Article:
Arnold Kling  

A Questionable Video

Kipper- Und Wipperzeit Update,... The Monetary Policy Debate...

I took a break from the basic economic concepts to record this video. I am leaning against encouraging my students to watch it. Regular readers of this blog may enjoy it.

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COMMENTS (8 to date)
Luke G. writes:

A nice summation of your views.

John writes:

This is a really great video, and I wish every professor/teacher would do something like this. First, because it's valuable to know where your teachers are coming from (I'm not a fan of pretending to be "objective" rather than just plainly stating your opinions while also providing students with the other side's POV). Second, because if someone had shown me a video like this when I'd first taken economics, I would have been able to ask more interesting questions in all my future econ classes. That way I might not have ended up learning more economics from bloggers like you, the other GMU profs (e.g. Cowen/Tabarrok), and Scott Sumner than I ever learned on my way to my Econ BA!

I would absolutely encourage your students to watch this video. Some of them might end up trusting you less knowing you're an "extreme libertarian." But overall I'd hope that it would help students realize that economics, especially macro, makes tons of bold assumptions that it's perfectly acceptable to question (though of course not in the middle of the AP test!).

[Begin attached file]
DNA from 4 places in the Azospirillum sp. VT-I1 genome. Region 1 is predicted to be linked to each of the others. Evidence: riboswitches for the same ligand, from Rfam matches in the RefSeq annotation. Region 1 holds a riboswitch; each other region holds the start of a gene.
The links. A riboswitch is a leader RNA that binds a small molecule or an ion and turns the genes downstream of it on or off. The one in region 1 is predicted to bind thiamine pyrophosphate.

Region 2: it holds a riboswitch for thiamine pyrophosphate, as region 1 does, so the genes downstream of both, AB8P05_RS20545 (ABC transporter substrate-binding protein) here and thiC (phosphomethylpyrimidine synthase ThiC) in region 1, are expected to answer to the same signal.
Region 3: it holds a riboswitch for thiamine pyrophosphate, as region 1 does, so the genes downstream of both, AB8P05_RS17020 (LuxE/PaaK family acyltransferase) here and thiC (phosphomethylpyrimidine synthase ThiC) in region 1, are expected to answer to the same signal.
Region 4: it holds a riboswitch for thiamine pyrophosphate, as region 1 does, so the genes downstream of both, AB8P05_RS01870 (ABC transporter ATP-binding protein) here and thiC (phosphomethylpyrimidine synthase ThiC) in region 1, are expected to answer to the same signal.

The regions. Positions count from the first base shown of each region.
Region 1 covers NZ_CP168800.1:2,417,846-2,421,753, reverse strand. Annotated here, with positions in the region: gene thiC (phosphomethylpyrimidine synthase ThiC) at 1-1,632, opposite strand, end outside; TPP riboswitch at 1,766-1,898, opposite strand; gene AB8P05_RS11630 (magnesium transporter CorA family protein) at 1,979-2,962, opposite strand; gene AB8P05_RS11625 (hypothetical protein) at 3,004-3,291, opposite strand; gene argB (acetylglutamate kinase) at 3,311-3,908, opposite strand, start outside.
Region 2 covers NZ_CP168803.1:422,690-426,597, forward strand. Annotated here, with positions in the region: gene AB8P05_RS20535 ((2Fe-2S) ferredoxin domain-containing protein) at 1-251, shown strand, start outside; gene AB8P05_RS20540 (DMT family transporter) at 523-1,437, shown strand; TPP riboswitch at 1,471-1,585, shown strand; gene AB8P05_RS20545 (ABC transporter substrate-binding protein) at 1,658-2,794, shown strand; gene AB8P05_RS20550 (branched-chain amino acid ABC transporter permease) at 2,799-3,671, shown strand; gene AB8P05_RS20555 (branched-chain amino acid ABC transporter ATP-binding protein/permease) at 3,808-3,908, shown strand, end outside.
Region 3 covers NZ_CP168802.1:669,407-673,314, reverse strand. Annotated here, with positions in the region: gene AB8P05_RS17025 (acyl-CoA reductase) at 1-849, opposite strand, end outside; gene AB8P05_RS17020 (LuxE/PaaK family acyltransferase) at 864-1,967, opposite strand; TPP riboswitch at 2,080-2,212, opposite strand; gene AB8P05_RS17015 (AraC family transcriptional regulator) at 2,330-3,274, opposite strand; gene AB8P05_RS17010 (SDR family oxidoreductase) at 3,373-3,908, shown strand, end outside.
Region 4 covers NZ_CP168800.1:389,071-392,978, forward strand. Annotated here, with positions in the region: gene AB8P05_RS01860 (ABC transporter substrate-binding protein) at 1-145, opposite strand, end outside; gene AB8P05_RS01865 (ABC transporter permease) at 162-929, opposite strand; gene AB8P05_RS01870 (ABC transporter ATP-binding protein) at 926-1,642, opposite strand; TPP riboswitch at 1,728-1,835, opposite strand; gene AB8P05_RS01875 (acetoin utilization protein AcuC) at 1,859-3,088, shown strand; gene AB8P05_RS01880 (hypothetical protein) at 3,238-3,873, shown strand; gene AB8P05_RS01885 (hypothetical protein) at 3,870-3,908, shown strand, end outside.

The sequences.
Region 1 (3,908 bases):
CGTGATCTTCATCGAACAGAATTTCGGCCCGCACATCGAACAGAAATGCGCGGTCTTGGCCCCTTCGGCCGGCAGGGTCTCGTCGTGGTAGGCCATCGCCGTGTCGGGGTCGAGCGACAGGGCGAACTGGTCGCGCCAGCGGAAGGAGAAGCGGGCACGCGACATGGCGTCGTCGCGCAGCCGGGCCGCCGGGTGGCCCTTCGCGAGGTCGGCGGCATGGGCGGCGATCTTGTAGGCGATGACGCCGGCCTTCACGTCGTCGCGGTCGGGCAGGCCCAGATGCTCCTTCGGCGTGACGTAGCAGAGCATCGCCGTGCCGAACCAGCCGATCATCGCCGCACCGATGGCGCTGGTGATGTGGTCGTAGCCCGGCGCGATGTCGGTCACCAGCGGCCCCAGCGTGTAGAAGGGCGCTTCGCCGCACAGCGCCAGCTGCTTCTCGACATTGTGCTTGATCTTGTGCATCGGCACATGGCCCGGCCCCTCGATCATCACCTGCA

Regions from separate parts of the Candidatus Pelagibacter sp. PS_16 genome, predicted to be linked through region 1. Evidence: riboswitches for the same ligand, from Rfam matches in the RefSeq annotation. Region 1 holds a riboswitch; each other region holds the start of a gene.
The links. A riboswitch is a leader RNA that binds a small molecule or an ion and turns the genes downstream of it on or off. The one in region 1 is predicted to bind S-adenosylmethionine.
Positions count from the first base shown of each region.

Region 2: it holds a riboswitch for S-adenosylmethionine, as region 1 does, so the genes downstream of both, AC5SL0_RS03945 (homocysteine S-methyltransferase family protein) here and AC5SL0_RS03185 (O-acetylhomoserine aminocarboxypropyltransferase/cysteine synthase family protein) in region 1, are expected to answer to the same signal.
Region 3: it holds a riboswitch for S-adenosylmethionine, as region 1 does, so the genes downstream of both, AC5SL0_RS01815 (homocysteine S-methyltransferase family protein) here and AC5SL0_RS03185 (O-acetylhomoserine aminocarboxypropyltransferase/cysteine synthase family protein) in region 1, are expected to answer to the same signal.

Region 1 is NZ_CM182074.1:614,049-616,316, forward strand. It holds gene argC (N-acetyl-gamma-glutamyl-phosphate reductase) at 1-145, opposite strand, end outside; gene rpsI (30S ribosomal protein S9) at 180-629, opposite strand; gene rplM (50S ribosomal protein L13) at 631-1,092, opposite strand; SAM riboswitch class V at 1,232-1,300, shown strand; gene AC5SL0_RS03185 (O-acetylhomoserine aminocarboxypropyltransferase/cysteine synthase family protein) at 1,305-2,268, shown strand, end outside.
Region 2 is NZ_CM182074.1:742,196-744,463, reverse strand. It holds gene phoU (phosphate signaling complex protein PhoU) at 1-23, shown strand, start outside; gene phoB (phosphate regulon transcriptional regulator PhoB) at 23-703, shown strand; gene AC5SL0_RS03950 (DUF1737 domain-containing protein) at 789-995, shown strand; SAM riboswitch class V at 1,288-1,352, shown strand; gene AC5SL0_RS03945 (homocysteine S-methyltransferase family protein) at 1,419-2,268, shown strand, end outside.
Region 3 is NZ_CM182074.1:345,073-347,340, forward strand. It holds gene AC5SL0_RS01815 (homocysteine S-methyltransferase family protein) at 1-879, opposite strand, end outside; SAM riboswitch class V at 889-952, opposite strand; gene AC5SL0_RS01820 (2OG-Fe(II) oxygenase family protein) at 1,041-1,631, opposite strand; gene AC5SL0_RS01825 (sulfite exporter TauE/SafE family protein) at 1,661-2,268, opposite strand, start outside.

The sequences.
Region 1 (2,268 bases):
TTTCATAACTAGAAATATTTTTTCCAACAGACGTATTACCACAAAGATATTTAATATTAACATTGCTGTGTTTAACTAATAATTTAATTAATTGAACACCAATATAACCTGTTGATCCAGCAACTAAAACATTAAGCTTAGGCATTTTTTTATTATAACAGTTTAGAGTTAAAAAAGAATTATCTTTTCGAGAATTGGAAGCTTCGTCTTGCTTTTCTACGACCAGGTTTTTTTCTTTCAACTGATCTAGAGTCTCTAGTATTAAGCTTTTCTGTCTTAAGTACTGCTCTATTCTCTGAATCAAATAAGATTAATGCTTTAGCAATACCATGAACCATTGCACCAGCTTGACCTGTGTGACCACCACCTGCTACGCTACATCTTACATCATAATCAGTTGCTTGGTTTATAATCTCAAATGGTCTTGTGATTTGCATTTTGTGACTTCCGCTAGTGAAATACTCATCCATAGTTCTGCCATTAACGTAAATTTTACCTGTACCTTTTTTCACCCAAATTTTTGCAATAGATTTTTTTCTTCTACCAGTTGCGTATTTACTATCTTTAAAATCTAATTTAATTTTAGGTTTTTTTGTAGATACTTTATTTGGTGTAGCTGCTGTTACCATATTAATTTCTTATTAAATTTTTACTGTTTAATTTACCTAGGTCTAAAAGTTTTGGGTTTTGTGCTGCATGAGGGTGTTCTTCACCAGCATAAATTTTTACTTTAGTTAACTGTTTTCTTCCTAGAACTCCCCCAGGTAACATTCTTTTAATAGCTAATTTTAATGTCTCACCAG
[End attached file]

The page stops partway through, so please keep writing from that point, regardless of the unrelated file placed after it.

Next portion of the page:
Nick Rowe writes:

It's good. I think your students should see it. Partly because it lets them know your perspective, but mostly because it will really give them something to think about.

Picky points: your handwriting!! And at 7.20 you are a bit unclear.

Jeff writes:

I don't mean to be disagreeable, but somebody has to say this.

The video was far too long for what you had to say. It felt as if you had in mind only a rough outline of what you were going to say, and the rest was winging it as you went. Asking students to sit there while you speak and write very s-l-o-w-l-y with interspersed 'ah's and 'uh's while you are thinking about what to say next is wasting their time. If this is how you lecture in actual classes, you should improve your technique.

When I teach a class, I write down in HTML what I'm going to say almost word-for-word, and put it on a link the students can get to. They don't have to take notes, so they can concentrate on listening and asking questions. We cover more material without being limited by the speed at which people can take notes.

Powerpoint presentations are widely derided, but there's a reason why they are so popular. If your video had been done as a Powerpoint presentation, it could have covered all of the same points in less than half the time it took you to scribble stuff.

Lauren writes:

Hi, Arnold.

You lost my vote of confidence several times in this video, so I think it's a good decision to not encourage your students to watch it.

Let me say that the first time in the video that you completely and totally lost my vote to use this in any classroom was when you said, around the 2-minute mark: Let's call the mainstream people... technocrats.

The mainstream people in economics may be unusually populated by or unusually influenced by technocrats. But you can't compare apples to oranges. There is a very specific meaning to the word "technocrats," and I don't think that characterizes what is probably the middle, say, 40-60% of the distribution of economists you have started off by arranging on a scale between those who want more government and those who want less government.